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approach, of the past. the second is the recognition that previous approaches have not worked and so the definition of insanity would be to continue to do the same thing and expecting different results. in washington we are joined by kurt volker, the former us ambassador to nato who now serves as the executive director of the mccain institute. hello. hello. how part do you think washington will let pyongyang go before it is going to have to change the equation? well, i think there is still some room to go before there isa still some room to go before there is a great confidence that north korea has the real ability to fire a missile and hit the us. the test that we saw is an incentive for the us, china and others in the region to get much more serious even than we have already been about trying to get north korea to change course. as yourjapanese guest just said, get north korea to change course. as yourjapanese guestjust said, the goal is not to use military force, the goal is to find economic and
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other leaders that cause north korea to change behaviour and frankly most of those in the hands of china summit will be ramped up effort and an effort to try and get north korea to stop where it is and reverse course. you would accept, as our previous guest just accepted, course. you would accept, as our previous guestjust accepted, that so previous guestjust accepted, that so far diplomacy has failed. we all know that china quite likes having north korea on its border, rather that than having south korea on its border, along with us troops. that is right, but if the militant north korea brings missile defences from the us into the area and a larger military presence on the korean peninsular none of that is anything that china wants and it is in fact in their interest to act before that does happen. it is obviously unacceptable does happen. it is obviously u na cce pta ble to does happen. it is obviously unacceptable to everybody that north korea keeps escalating the situation as it is, but we heard there that the military option has been reviewed. if there was a military option, what would it look like?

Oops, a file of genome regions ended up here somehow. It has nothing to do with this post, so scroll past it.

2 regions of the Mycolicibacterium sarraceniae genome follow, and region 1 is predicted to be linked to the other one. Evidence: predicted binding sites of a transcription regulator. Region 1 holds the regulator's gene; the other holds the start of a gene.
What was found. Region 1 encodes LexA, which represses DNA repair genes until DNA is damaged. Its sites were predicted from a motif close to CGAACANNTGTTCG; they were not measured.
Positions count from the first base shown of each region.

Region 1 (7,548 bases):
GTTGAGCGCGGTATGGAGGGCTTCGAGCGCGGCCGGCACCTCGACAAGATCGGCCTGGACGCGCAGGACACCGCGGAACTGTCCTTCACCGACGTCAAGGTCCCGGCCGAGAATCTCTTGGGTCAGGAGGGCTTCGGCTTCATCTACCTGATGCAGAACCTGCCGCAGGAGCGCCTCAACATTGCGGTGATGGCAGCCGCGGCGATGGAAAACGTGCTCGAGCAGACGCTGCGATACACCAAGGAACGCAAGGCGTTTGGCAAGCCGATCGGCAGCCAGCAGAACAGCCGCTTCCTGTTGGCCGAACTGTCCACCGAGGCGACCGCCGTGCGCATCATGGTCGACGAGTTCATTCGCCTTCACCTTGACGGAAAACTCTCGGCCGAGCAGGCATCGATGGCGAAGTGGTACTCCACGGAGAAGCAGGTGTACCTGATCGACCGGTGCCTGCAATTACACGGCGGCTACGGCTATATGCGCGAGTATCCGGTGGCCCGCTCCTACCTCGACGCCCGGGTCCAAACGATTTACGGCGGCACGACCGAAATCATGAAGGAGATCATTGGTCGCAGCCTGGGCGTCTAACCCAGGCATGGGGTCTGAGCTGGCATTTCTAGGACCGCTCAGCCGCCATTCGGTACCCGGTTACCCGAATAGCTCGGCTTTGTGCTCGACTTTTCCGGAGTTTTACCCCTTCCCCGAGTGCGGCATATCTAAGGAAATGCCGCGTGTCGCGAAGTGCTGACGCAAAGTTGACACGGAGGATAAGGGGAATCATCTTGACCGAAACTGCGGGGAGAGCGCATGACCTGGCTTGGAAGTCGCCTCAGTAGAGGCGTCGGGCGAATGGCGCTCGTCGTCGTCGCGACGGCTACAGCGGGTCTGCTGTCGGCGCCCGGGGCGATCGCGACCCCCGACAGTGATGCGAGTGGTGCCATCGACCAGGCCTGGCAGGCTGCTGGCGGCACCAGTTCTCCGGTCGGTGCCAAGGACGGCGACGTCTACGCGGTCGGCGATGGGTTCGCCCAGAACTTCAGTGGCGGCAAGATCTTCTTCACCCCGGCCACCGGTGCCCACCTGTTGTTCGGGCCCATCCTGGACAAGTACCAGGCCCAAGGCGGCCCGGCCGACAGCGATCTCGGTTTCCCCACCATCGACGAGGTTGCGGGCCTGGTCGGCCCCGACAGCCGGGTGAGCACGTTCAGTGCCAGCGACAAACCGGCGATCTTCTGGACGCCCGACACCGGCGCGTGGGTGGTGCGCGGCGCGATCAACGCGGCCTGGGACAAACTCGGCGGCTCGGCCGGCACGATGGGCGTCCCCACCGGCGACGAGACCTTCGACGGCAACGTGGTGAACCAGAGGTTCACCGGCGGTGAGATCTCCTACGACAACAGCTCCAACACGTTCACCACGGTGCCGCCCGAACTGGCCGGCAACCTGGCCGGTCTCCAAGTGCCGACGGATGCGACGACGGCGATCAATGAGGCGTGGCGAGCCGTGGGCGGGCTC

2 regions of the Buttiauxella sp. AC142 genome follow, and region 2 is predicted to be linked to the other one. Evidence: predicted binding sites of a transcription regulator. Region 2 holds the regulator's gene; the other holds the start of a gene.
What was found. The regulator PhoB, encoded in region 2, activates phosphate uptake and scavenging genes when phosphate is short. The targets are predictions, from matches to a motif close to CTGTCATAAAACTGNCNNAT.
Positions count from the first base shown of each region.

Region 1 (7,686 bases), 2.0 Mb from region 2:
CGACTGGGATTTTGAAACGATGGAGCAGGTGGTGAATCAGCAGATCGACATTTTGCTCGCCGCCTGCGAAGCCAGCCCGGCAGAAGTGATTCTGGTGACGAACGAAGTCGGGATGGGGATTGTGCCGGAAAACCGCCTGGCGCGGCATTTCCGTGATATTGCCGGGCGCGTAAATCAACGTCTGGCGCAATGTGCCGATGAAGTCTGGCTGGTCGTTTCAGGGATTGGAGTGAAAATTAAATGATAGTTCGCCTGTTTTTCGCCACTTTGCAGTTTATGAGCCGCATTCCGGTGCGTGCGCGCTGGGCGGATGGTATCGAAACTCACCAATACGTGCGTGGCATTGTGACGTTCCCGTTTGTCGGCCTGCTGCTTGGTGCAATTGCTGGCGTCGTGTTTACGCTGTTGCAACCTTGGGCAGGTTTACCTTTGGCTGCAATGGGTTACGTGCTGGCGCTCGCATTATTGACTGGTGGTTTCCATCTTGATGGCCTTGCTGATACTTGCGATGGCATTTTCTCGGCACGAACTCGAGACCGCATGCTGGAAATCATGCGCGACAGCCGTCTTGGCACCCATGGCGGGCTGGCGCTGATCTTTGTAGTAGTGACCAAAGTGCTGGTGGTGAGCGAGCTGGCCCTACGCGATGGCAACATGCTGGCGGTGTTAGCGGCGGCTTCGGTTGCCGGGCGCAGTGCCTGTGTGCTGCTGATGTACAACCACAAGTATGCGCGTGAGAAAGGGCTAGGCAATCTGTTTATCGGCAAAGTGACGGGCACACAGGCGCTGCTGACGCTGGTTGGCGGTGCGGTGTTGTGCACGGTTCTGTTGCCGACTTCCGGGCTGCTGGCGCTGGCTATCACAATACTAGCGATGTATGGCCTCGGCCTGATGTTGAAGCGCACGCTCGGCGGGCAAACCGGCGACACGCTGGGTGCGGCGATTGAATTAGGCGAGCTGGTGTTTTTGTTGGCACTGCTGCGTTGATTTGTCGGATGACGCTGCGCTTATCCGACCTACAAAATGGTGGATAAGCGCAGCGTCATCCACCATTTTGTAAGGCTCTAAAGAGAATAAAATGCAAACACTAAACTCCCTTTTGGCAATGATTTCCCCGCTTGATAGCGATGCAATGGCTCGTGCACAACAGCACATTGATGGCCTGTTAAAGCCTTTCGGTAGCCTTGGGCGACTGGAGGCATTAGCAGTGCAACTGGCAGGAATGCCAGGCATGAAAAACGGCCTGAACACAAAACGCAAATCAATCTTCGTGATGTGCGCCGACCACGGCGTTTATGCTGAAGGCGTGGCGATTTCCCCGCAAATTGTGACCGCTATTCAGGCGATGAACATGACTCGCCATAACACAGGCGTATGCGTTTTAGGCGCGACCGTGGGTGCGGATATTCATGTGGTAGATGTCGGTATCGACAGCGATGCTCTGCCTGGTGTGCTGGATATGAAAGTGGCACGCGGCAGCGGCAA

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well, i think it would have to be a last resort because you have in seoul a very large population within range of artillery fire from north korea and we have north korea that possess a nuclear device that even if it cannot be not very far can still cause a lot of damage so it would have to be something very swift and subtle but it would really bea swift and subtle but it would really be a last resort because we do not wa nt to be a last resort because we do not want to risk any of those casualties orany want to risk any of those casualties or any loss of life that might occur. there is a very strong likelihood that these missiles are on mobile launchers so even with a pre—emptive strike, you would not get all the missiles. i have a lot of confidence in us capabilities and intelligence so i think if we got that point i have a lot of confidence in the ability to succeed but obviously no one wants to get to that point. very good of you to be with us. thank you forjoining us. katty kay might be taking july 11th off, but i'm very pleased to report that our resident expert and political analyst ron christie is hard at work,